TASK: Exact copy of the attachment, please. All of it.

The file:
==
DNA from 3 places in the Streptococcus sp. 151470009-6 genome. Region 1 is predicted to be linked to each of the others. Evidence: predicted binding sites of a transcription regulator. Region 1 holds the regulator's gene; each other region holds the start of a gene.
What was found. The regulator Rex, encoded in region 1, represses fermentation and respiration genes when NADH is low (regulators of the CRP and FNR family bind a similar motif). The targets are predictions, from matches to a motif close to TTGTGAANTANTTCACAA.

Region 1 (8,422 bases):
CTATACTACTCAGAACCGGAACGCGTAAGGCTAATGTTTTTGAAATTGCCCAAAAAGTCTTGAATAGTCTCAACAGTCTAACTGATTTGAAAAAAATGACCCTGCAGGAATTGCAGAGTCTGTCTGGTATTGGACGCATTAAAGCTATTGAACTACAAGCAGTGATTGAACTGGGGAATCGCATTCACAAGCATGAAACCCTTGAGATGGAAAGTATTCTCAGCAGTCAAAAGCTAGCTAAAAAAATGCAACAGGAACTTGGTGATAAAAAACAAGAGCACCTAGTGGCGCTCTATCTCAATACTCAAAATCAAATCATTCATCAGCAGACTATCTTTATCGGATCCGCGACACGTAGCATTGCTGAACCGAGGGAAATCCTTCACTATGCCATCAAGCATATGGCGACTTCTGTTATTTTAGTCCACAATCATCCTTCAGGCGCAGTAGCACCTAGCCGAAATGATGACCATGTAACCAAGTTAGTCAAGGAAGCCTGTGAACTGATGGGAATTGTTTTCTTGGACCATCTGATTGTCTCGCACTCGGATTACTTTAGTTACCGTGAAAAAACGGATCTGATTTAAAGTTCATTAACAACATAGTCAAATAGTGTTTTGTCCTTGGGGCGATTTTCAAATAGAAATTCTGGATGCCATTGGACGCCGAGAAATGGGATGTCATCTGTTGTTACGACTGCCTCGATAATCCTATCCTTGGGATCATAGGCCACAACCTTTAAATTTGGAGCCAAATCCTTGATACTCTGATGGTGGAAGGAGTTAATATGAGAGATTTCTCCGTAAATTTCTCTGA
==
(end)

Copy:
DNA from 3 places in the Streptococcus sp. 151470009-6 genome. Region 1 is predicted to be linked to each of the others. Evidence: predicted binding sites of a transcription regulator. Region 1 holds the regulator's gene; each other region holds the start of a gene.
What was found. The regulator Rex, encoded in region 1, represses fermentation and respiration genes when NADH is low (regulators of the CRP and FNR family bind a similar motif). The targets are predictions, from matches to a motif close to TTGTGAANTANTTCACAA.

Region 1 (8,422 bases):
CTATACTACTCAGAACCGGAACGCGTAAGGCTAATGTTTTTGAAATTGCCCAAAAAGTCTTGAATAGTCTCAACAGTCTAACTGATTTGAAAAAAATGACCCTGCAGGAATTGCAGAGTCTGTCTGGTATTGGACGCATTAAAGCTATTGAACTACAAGCAGTGATTGAACTGGGGAATCGCATTCACAAGCATGAAACCCTTGAGATGGAAAGTATTCTCAGCAGTCAAAAGCTAGCTAAAAAAATGCAACAGGAACTTGGTGATAAAAAACAAGAGCACCTAGTGGCGCTCTATCTCAATACTCAAAATCAAATCATTCATCAGCAGACTATCTTTATCGGATCCGCGACACGTAGCATTGCTGAACCGAGGGAAATCCTTCACTATGCCATCAAGCATATGGCGACTTCTGTTATTTTAGTCCACAATCATCCTTCAGGCGCAGTAGCACCTAGCCGAAATGATGACCATGTAACCAAGTTAGTCAAGGAAGCCTGTGAACTGATGGGAATTGTTTTCTTGGACCATCTGATTGTCTCGCACTCGGATTACTTTAGTTACCGTGAAAAAACGGATCTGATTTAAAGTTCATTAACAACATAGTCAAATAGTGTTTTGTCCTTGGGGCGATTTTCAAATAGAAATTCTGGATGCCATTGGACGCCGAGAAATGGGATGTCATCTGTTGTTACGACTGCCTCGATAATCCTATCCTTGGGATCATAGGCCACAACCTTTAAATTTGGAGCCAAATCCTTGATACTCTGATGGTGGAAGGAGTTAATATGAGAGATTTCTCCGTAAATTTCTCTGA